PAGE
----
As with most touristy areas in Taiwan, Yingge Township is defined by its Old Street and the stores that line it.
For those not familiar with the concept of an Old Street, think of a “main street” that’s the olden day equivalent of a mall. Whatever that particular area is well-known for, you’re bound to find plenty of it for sale at the Old Street.
If the area isn’t known for anything in particular, then you’ll probably find it still has an Old Street, but that it serves more as a
place to dump Chinese tourists for a few hours general nightmarket.
In the case of Yingge, the self-proclaimed pottery capital of Taiwan, the Old Street (also known as “pottery street”) pretty much functions as a central hub of activity revolving around the local ceramics industry.
Back in the day you had over eight hundred pottery makers playing their wares for a living around the Old Street, whereas today it’s somewhere between one to two hundred and a bit more organised.
Despite the area being marketed as “renovated”, as you walk up from Yingge train station the first thing you see is your typical array of dirty old Taiwanese buildings:
Don’t let this initial sight put you off though, as it does get a bit better making your way around the street.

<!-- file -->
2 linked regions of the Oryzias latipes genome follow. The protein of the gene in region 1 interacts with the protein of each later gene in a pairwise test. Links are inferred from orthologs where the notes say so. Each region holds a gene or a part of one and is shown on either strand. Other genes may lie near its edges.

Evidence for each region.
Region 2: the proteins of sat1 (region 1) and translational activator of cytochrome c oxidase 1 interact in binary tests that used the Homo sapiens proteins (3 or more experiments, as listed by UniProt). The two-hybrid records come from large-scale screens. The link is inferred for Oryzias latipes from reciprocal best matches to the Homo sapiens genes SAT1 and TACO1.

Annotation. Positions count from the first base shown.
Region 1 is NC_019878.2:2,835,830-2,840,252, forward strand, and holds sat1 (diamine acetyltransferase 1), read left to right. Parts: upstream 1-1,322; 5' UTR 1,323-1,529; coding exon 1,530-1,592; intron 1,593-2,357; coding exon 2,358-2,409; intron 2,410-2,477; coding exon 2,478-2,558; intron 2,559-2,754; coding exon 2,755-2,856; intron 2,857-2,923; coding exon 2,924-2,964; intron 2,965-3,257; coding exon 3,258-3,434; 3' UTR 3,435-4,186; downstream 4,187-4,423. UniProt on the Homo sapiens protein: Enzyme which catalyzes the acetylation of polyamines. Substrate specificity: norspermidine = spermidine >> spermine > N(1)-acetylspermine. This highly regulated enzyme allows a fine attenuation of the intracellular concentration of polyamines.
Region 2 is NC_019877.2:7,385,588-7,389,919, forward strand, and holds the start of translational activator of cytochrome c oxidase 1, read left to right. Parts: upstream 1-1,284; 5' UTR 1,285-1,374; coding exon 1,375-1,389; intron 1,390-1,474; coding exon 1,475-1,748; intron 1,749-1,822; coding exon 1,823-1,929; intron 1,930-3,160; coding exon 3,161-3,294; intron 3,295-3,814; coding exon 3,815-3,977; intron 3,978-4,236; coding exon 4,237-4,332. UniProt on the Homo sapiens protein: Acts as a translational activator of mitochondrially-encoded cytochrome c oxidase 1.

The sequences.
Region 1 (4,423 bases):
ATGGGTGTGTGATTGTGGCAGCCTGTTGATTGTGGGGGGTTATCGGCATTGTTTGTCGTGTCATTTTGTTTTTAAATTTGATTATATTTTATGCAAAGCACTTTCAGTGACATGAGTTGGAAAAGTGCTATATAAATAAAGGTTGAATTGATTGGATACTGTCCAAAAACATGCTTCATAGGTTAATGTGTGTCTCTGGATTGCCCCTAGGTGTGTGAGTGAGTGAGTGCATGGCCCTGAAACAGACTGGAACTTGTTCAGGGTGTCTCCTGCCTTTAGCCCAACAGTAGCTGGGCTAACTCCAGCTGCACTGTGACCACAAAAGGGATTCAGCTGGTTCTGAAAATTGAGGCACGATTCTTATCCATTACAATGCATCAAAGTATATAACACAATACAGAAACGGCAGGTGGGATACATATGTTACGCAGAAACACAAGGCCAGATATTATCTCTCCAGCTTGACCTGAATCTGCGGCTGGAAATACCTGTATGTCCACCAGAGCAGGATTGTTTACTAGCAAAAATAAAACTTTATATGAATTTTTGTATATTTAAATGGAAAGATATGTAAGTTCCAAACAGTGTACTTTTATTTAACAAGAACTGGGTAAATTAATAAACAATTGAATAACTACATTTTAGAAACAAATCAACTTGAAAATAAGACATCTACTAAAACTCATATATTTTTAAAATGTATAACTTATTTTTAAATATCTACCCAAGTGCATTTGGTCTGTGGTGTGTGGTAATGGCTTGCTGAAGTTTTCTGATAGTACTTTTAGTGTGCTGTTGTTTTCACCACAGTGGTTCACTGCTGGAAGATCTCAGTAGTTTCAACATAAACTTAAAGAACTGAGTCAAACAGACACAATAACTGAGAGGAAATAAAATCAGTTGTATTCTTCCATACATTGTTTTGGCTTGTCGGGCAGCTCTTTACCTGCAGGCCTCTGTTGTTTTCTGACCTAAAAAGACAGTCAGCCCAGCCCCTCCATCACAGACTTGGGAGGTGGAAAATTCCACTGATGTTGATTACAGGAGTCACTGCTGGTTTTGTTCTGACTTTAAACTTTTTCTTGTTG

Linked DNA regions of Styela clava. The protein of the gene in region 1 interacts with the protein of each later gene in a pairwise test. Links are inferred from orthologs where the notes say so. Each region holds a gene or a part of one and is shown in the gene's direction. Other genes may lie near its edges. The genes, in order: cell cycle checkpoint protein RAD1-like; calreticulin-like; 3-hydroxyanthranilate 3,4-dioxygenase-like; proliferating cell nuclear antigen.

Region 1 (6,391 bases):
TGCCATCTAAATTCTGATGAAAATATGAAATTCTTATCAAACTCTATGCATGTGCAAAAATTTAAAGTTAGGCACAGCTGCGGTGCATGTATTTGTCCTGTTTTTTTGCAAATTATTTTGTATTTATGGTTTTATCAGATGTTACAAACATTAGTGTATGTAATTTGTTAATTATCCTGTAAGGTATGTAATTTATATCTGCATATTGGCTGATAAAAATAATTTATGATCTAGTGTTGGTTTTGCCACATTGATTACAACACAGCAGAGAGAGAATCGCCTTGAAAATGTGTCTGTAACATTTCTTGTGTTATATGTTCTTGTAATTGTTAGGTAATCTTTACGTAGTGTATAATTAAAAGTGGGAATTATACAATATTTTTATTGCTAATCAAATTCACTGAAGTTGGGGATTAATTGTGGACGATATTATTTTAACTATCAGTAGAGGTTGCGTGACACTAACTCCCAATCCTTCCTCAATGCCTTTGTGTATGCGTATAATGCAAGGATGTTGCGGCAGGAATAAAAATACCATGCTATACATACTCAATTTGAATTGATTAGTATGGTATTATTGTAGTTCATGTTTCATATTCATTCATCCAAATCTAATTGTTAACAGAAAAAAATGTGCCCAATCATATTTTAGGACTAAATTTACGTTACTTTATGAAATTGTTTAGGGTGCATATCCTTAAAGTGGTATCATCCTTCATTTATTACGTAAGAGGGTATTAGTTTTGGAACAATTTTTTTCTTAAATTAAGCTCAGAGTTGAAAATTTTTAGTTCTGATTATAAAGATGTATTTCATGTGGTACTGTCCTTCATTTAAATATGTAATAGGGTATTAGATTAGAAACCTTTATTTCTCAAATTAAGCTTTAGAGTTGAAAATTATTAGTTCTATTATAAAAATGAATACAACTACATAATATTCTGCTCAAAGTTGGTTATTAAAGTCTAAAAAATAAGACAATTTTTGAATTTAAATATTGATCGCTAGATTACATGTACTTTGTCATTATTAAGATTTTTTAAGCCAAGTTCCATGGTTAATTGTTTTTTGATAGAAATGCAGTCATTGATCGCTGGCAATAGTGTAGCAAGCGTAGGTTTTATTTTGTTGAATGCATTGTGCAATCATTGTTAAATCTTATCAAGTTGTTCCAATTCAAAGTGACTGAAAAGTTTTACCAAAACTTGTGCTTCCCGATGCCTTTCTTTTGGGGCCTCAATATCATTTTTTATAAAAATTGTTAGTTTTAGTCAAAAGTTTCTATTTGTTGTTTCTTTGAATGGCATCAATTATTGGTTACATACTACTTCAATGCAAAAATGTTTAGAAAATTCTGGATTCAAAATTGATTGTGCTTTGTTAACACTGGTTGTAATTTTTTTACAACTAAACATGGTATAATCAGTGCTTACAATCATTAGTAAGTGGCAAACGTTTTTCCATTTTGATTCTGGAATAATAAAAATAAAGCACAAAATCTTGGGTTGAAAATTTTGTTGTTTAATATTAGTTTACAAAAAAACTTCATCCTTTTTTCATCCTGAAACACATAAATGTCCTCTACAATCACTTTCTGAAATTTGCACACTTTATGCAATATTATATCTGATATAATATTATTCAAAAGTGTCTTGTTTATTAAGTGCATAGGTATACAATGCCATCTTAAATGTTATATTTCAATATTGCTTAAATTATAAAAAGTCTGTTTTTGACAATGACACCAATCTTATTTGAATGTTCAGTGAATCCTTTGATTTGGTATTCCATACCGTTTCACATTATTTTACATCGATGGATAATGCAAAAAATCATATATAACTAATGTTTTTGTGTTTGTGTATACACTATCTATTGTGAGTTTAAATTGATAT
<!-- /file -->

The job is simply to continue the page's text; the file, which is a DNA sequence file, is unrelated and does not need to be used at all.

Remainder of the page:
The basic layout of Yingge’s Old Street is a small oval, marked by the tiled surface:
I think technically during the weekend the tiled areas are a no motor zone, but (surprise surprise) you do see the odd car or scooter slowly creeping along trying to get somewhere.
The pottery shops that line Yingge’s Old Street are a bit of a mixed bag, offering plenty of variety.
There’s your uh… “Ikea” style stalls, where you can pick up your kitchen basics:
Then you’ve got your mid-range porcelain type stuff (“Oriental Luxuries”):
And then of course your upmarket “artsy” type stores:
Pretty much whatever your price range or whatever you’re looking for pottery wise, Yingge’s Old Street has you covered.
Apparently some of the stores have DIY workshops too, which are walk-in affairs (obviously weekends will be more busy). Not too sure on the prices though as we were mostly there just to have a look around (I didn’t need any pottery products at the time).
Yingge Township’s Old Street is definitely worth the trip if you’re into pottery (or art in general). Personally I’m not an art person so I’d only really make the trip down if I needed something. I’ve recently started growing citronella to keep the mosquitos away so I might go looking for a nice looking pot at some point.
Pro tip for the guys, most girls seem to love this kind of stuff so you can easily spend a whole day browsing the Old Street (there’s a nearby pottery museum too), with plenty of cafes to eat lunch at and enjoy a coffee.
Some of the Old Street pottery shops also go to a bit of an effort to attract patrons which adds to the experience. We saw Black Spongebob Squarepants while we were there and a trip into the “Tunnel Kiln” was a bit of an eerie experience.
Yinge Township is located just southwest of Taipei City and is easily accessible via train on the TRA (Yingge Station).
Alternatively you can do what we did and just bike down from Taipei, which is about an hour or so ride each way along the Dahan River.